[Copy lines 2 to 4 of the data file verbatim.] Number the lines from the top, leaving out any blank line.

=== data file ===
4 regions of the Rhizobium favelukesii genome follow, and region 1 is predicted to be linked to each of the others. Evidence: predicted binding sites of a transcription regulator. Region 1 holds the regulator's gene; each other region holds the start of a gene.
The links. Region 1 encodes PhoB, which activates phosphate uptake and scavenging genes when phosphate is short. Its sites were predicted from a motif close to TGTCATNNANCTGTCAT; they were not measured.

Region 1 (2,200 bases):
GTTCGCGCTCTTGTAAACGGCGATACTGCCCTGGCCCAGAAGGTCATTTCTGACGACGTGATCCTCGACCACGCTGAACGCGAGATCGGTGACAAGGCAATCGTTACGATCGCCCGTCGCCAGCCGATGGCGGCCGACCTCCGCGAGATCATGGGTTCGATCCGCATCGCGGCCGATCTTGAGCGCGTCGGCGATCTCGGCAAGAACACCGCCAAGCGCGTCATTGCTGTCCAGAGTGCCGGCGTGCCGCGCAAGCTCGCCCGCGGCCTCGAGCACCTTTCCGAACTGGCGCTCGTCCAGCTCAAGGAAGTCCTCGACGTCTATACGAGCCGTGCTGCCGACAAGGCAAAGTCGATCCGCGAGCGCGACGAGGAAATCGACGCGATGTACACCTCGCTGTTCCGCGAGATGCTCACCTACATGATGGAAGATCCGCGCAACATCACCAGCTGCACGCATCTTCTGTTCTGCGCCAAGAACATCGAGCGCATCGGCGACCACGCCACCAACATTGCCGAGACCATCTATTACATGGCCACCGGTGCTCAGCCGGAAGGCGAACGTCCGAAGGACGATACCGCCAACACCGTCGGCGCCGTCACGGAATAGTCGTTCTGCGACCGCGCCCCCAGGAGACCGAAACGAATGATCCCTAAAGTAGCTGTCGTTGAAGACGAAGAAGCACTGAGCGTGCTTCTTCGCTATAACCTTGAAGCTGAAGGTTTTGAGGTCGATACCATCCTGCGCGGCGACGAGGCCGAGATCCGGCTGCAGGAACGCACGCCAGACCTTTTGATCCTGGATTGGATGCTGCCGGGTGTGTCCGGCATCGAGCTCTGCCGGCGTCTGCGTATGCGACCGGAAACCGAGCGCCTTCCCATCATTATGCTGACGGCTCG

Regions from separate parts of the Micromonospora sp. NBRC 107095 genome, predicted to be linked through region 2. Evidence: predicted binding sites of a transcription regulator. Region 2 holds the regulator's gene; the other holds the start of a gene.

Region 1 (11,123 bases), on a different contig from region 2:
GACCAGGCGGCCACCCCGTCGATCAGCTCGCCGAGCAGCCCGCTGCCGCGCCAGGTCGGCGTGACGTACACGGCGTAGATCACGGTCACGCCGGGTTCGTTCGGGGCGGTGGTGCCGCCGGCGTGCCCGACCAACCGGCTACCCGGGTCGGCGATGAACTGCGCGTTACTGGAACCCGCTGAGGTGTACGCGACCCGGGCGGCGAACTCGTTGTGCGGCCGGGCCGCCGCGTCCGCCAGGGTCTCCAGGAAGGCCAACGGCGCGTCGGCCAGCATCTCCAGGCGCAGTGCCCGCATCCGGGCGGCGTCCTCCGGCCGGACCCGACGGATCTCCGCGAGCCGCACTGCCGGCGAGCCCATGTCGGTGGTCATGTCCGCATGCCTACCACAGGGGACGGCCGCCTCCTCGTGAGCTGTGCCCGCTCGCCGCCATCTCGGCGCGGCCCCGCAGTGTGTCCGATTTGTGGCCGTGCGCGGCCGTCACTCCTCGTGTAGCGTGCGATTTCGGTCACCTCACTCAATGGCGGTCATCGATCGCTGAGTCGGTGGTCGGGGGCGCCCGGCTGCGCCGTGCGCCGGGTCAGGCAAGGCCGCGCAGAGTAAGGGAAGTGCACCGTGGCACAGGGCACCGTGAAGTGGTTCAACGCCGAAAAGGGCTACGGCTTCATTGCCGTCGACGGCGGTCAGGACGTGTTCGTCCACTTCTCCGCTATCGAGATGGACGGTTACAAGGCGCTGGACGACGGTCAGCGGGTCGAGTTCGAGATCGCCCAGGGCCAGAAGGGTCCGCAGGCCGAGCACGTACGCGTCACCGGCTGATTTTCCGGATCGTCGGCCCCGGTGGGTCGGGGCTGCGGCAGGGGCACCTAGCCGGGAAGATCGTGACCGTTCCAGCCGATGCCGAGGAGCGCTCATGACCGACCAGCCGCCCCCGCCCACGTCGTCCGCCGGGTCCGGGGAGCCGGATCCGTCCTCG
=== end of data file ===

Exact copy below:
The links. Region 1 encodes PhoB, which activates phosphate uptake and scavenging genes when phosphate is short. Its sites were predicted from a motif close to TGTCATNNANCTGTCAT; they were not measured.

Region 1 (2,200 bases):
GTTCGCGCTCTTGTAAACGGCGATACTGCCCTGGCCCAGAAGGTCATTTCTGACGACGTGATCCTCGACCACGCTGAACGCGAGATCGGTGACAAGGCAATCGTTACGATCGCCCGTCGCCAGCCGATGGCGGCCGACCTCCGCGAGATCATGGGTTCGATCCGCATCGCGGCCGATCTTGAGCGCGTCGGCGATCTCGGCAAGAACACCGCCAAGCGCGTCATTGCTGTCCAGAGTGCCGGCGTGCCGCGCAAGCTCGCCCGCGGCCTCGAGCACCTTTCCGAACTGGCGCTCGTCCAGCTCAAGGAAGTCCTCGACGTCTATACGAGCCGTGCTGCCGACAAGGCAAAGTCGATCCGCGAGCGCGACGAGGAAATCGACGCGATGTACACCTCGCTGTTCCGCGAGATGCTCACCTACATGATGGAAGATCCGCGCAACATCACCAGCTGCACGCATCTTCTGTTCTGCGCCAAGAACATCGAGCGCATCGGCGACCACGCCACCAACATTGCCGAGACCATCTATTACATGGCCACCGGTGCTCAGCCGGAAGGCGAACGTCCGAAGGACGATACCGCCAACACCGTCGGCGCCGTCACGGAATAGTCGTTCTGCGACCGCGCCCCCAGGAGACCGAAACGAATGATCCCTAAAGTAGCTGTCGTTGAAGACGAAGAAGCACTGAGCGTGCTTCTTCGCTATAACCTTGAAGCTGAAGGTTTTGAGGTCGATACCATCCTGCGCGGCGACGAGGCCGAGATCCGGCTGCAGGAACGCACGCCAGACCTTTTGATCCTGGATTGGATGCTGCCGGGTGTGTCCGGCATCGAGCTCTGCCGGCGTCTGCGTATGCGACCGGAAACCGAGCGCCTTCCCATCATTATGCTGACGGCTCG